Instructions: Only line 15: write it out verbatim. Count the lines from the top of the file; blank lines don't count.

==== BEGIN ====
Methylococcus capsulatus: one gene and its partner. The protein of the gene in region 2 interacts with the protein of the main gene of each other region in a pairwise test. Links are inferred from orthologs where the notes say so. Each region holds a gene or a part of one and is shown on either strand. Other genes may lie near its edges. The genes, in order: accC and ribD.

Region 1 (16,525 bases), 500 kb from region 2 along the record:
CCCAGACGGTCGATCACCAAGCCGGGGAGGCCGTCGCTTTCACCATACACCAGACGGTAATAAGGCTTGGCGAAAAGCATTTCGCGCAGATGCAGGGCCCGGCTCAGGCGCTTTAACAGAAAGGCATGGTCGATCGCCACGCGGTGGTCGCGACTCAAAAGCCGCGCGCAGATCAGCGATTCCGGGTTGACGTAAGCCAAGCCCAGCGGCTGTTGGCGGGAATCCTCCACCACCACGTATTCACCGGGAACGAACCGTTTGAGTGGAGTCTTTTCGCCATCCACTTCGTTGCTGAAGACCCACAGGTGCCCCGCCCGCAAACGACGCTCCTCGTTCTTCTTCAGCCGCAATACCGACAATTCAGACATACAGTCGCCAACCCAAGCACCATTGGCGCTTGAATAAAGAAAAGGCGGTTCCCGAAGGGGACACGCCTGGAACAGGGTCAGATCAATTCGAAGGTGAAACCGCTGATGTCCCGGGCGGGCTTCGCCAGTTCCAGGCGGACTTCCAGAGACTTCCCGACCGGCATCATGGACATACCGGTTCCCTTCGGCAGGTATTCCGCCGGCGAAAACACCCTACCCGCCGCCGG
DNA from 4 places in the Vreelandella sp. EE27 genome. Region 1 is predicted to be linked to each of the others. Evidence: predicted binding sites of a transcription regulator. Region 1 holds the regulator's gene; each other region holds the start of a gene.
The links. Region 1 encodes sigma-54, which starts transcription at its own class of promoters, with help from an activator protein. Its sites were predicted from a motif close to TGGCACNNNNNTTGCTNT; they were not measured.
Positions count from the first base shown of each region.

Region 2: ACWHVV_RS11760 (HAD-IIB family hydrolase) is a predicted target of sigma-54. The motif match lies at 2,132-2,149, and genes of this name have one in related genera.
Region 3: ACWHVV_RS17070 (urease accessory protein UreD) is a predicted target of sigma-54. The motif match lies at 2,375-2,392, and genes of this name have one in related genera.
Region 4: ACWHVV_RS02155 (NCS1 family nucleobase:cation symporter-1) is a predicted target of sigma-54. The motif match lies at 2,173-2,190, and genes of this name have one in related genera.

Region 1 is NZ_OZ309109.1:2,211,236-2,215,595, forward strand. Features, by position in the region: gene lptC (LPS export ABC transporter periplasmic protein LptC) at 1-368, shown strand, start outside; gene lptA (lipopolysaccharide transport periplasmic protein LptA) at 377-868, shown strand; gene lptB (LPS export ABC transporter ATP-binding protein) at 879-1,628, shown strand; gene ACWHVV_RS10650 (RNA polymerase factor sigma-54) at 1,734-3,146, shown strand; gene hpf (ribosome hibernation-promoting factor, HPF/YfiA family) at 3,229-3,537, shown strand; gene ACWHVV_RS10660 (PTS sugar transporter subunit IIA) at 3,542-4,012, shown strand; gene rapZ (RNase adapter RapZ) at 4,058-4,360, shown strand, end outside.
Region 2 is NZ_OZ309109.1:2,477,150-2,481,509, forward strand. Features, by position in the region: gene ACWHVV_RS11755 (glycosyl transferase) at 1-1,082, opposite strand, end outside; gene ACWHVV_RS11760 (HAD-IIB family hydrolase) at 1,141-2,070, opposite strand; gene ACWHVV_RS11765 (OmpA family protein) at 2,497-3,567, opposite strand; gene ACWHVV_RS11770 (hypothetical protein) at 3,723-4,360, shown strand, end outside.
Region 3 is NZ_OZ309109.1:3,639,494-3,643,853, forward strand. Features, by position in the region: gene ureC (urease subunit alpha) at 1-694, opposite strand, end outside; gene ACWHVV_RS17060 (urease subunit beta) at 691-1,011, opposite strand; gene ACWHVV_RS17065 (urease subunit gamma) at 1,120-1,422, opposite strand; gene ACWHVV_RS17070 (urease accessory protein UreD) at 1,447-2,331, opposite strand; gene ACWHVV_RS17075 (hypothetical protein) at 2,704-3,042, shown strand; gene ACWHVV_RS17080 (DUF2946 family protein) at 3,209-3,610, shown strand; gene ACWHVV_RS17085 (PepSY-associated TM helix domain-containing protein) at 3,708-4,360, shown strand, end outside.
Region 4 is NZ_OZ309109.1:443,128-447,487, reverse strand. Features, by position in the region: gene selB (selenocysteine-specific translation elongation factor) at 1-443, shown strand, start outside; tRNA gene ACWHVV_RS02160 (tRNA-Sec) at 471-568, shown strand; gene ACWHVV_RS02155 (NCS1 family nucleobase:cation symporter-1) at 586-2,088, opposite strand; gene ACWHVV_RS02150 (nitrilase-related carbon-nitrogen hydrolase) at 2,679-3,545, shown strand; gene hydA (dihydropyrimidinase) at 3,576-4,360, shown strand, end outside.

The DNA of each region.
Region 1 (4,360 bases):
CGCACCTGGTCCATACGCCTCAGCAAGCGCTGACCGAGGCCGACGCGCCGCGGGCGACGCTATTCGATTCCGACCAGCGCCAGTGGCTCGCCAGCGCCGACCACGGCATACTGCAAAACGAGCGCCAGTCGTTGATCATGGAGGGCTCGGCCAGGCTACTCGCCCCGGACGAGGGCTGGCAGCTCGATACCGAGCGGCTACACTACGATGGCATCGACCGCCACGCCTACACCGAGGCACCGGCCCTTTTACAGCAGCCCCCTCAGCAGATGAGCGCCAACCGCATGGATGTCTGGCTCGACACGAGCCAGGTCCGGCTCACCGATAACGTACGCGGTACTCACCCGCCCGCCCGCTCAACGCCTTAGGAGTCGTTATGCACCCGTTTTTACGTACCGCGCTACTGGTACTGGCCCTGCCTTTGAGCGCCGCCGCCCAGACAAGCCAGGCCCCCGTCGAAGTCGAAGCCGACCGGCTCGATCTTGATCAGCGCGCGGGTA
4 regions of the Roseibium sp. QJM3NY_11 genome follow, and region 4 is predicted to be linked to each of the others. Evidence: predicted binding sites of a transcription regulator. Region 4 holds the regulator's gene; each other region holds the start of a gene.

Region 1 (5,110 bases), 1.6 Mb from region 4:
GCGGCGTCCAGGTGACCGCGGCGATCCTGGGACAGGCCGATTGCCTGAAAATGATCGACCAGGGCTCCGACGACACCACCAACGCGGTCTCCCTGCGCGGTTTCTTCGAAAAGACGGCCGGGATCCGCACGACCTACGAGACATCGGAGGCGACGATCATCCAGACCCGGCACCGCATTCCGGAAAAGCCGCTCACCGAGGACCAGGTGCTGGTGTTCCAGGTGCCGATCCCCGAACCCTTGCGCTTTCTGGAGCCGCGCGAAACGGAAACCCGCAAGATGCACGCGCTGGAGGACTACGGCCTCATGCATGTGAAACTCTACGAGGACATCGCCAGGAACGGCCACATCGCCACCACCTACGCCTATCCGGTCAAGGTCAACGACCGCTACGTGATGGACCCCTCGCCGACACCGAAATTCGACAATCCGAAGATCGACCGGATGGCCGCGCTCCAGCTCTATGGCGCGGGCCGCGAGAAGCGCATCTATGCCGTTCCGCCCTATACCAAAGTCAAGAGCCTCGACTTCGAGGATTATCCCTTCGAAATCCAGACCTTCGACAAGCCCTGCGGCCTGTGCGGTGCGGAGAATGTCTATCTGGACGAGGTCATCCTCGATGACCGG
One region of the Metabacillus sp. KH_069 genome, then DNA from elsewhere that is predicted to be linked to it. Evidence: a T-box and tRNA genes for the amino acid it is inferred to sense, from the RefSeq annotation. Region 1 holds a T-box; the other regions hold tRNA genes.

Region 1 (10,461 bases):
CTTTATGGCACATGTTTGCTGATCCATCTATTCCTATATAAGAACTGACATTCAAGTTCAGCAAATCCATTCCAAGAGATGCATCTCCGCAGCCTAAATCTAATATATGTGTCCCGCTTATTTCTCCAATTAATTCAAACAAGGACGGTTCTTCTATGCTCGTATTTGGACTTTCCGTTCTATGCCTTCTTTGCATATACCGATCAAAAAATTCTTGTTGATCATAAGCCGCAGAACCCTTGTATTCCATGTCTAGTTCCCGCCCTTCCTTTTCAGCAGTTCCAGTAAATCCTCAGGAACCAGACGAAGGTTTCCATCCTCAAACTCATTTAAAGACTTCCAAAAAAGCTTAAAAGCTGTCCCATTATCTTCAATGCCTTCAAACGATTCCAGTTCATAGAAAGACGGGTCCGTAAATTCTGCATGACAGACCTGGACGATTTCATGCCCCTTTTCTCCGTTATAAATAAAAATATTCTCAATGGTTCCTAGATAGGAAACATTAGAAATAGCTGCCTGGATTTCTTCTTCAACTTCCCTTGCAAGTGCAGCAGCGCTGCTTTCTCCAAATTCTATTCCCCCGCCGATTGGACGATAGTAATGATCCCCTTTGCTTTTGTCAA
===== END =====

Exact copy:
Region 1 (4,360 bases):